Toffs probably have no need of pockets. If you're rich enough, someone carries all your stuff for you.
Well
,
she wasn't a toff, just a midwife's apprentice.
A midwife's apprentice
, she reminded herself,
on the run with a hostage prince. And both of us being sought by not one but two armies. TWO!

She said “TWO!” out loud, and it sounded like an explosion, the kind wizards make with smoke and fire and a horrible stench.

And how can I possibly run from any armies in these shoes?
She glared at her feet. An hour earlier, her midwife sandals, well broken in and comfortable, had entered into an unfortunate battle with a peat bog. They'd lost.
Or rather
, she thought,
they'd
been
lost
.

She'd had to put on the shoes the queen had given her, the ones that she'd been carrying for miles slung around her neck by their laces. With their narrow toes and small heels, they pinched her feet. She'd known at once that they weren't the kind of shoes made for long walks across treacherous terrain. They were dancing shoes made for a grand ball. And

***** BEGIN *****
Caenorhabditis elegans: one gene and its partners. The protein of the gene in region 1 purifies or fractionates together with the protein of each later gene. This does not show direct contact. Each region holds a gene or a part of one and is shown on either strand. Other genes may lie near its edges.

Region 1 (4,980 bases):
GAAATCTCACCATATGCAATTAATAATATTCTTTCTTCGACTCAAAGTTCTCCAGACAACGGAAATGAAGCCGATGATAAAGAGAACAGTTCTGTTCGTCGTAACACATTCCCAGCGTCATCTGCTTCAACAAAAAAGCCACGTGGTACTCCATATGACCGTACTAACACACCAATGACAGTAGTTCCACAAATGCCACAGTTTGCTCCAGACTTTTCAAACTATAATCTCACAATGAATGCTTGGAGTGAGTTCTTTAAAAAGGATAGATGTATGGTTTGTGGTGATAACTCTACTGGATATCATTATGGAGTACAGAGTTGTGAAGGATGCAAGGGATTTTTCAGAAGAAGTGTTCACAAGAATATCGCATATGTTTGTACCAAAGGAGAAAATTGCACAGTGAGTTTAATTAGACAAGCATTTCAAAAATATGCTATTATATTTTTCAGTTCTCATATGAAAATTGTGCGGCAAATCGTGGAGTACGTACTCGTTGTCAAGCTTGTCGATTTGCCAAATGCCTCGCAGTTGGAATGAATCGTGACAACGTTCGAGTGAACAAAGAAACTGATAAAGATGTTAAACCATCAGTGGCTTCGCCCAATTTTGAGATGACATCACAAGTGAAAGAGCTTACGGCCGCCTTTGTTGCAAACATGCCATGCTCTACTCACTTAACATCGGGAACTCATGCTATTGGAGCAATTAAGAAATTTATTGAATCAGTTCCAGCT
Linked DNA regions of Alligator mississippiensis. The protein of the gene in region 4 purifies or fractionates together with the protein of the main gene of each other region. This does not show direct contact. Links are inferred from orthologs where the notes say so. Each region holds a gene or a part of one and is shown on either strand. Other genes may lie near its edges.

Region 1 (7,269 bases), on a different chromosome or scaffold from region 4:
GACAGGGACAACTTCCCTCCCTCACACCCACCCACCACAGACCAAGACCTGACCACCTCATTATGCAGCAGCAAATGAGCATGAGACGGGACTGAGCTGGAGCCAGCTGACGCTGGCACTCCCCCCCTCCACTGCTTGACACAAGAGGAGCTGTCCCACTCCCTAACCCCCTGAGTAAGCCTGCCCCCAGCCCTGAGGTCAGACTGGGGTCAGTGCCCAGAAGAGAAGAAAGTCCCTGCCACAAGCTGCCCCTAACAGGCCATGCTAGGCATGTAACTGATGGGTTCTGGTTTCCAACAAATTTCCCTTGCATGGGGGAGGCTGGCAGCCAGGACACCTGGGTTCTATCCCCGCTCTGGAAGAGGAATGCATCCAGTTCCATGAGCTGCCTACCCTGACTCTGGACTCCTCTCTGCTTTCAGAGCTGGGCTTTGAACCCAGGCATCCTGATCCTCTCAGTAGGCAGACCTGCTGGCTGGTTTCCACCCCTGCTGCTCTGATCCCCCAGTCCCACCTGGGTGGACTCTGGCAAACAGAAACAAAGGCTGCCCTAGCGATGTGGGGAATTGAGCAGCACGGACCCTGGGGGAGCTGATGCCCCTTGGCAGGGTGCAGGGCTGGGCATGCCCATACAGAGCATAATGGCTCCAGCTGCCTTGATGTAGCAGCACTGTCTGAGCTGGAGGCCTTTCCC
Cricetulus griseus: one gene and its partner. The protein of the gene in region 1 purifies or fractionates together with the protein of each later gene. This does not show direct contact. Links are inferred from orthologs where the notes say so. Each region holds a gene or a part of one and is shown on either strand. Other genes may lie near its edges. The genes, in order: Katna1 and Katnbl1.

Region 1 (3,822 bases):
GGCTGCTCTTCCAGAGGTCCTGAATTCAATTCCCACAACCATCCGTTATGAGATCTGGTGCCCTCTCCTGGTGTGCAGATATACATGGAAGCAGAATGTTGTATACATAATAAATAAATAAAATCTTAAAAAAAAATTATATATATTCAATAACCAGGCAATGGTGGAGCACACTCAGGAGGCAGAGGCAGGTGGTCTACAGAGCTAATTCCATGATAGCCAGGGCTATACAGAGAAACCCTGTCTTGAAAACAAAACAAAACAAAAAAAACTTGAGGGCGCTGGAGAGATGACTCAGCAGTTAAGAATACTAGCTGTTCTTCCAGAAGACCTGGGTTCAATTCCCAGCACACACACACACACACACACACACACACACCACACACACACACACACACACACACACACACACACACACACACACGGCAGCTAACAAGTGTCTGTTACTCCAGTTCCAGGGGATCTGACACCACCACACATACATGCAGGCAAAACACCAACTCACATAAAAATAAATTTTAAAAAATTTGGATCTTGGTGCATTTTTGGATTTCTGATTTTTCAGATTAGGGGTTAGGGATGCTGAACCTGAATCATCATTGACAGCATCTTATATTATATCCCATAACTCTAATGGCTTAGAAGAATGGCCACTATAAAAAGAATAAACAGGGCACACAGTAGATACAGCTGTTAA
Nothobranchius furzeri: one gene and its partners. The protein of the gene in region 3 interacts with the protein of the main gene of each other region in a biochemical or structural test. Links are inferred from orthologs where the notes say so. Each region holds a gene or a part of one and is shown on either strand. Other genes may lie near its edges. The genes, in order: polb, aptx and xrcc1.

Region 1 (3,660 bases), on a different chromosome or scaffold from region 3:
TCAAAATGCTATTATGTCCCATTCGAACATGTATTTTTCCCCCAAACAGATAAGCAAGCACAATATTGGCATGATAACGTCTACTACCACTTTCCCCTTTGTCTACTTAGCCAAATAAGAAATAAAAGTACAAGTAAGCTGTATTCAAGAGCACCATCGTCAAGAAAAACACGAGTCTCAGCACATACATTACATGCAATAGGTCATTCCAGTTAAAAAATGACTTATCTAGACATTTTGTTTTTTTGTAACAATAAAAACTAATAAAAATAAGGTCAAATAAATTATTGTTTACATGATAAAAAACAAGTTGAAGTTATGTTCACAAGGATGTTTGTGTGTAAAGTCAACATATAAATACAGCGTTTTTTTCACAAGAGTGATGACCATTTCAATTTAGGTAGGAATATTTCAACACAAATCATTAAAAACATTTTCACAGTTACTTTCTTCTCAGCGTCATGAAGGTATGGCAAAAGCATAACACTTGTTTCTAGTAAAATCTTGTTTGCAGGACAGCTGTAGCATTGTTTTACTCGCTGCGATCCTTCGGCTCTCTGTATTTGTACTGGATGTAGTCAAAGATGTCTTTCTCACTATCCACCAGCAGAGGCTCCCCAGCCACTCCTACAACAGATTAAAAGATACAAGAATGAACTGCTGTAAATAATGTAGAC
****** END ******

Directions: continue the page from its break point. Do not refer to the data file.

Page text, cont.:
that
was a terrain she'd never crossed in her life, nor did she ever want to.

The fancy dress made her feel . . .
exposed
was the word that leapt to mind.
Vulnerable
.
Visible.

As a midwife's apprentice she'd worn a uniform that both identified her and made her part of a team. She was a pair of hands, a ready heart, an agile mind, but otherwise invisible. At least that's what Mistress Softhands—who's apprentice she'd been—had always said.

But poor Mistress Softhands was in the dungeon of the Unseelie castle now, completely invisible to everyone except the guards. Her partners—Mistress Treetop and Mistress Yoke—were there as well. And the other midwife's apprentice, Yarrow.